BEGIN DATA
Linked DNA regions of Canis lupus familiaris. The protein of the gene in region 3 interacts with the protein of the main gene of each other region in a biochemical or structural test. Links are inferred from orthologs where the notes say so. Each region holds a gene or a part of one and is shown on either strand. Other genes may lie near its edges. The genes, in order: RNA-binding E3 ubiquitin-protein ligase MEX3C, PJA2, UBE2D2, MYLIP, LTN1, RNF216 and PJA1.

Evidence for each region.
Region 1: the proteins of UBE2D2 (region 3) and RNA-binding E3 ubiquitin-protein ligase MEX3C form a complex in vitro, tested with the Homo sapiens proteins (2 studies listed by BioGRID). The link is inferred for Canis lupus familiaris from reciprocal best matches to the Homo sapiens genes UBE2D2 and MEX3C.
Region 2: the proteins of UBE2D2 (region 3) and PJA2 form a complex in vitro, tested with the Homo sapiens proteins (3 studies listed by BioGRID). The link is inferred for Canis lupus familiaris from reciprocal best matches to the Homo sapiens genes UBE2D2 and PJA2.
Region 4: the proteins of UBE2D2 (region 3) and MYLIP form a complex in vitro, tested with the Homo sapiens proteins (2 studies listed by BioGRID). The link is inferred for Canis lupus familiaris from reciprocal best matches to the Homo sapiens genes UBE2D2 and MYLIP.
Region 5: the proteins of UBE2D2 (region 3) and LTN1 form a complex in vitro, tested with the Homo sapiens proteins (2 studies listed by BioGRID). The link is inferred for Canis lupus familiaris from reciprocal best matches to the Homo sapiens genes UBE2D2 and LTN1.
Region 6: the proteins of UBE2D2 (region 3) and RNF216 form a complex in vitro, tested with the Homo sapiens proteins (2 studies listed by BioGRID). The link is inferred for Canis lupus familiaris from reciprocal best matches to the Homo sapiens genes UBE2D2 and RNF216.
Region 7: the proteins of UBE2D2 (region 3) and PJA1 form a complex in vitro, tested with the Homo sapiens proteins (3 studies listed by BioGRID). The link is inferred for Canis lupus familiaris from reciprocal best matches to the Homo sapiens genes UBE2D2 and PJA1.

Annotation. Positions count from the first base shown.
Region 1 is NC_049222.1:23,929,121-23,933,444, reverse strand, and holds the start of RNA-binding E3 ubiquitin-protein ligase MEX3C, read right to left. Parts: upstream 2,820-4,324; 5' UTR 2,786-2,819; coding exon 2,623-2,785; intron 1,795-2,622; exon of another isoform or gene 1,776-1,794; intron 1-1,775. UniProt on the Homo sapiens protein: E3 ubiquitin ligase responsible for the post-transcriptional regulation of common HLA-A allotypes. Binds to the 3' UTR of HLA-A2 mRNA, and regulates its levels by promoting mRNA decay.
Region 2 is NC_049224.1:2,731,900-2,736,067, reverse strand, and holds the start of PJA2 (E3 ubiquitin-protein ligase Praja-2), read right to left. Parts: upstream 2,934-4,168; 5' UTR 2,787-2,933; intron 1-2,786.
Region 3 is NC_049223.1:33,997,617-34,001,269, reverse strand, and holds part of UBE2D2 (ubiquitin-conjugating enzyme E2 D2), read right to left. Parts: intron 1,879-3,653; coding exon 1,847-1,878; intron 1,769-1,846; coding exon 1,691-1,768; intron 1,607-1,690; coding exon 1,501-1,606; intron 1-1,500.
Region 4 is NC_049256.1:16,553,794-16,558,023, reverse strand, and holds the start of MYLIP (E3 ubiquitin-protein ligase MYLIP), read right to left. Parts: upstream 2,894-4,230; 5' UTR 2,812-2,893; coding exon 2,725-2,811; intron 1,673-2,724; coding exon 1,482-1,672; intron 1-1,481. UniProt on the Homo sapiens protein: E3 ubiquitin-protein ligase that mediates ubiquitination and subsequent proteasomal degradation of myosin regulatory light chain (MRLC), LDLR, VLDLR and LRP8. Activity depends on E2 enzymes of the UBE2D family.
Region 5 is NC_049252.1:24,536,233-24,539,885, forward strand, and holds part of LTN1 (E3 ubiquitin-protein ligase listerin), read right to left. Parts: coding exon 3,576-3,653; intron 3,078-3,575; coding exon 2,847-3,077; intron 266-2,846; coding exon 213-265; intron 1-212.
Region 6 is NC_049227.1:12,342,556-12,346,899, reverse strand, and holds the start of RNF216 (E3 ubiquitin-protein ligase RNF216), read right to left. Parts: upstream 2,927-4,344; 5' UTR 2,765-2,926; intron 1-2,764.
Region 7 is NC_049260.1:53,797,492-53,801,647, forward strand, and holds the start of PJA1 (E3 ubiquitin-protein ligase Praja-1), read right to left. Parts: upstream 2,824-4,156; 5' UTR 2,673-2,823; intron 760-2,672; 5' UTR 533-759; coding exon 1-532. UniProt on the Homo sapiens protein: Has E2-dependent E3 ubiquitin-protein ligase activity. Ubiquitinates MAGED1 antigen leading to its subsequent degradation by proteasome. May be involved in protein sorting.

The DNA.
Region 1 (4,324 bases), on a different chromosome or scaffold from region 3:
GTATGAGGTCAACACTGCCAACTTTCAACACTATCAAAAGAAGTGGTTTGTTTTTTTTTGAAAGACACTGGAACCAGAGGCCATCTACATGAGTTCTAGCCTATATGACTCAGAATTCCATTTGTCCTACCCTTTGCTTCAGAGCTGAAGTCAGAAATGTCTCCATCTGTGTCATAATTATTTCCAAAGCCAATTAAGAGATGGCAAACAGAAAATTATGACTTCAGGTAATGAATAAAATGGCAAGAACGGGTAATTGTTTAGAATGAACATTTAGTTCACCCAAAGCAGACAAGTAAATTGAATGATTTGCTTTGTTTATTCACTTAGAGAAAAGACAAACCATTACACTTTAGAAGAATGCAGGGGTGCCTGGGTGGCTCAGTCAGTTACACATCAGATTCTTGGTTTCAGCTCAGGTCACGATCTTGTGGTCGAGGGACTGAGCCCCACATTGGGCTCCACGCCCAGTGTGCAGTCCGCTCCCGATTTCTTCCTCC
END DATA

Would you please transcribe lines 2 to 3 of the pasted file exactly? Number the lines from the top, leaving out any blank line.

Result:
Evidence for each region.
Region 1: the proteins of UBE2D2 (region 3) and RNA-binding E3 ubiquitin-protein ligase MEX3C form a complex in vitro, tested with the Homo sapiens proteins (2 studies listed by BioGRID). The link is inferred for Canis lupus familiaris from reciprocal best matches to the Homo sapiens genes UBE2D2 and MEX3C.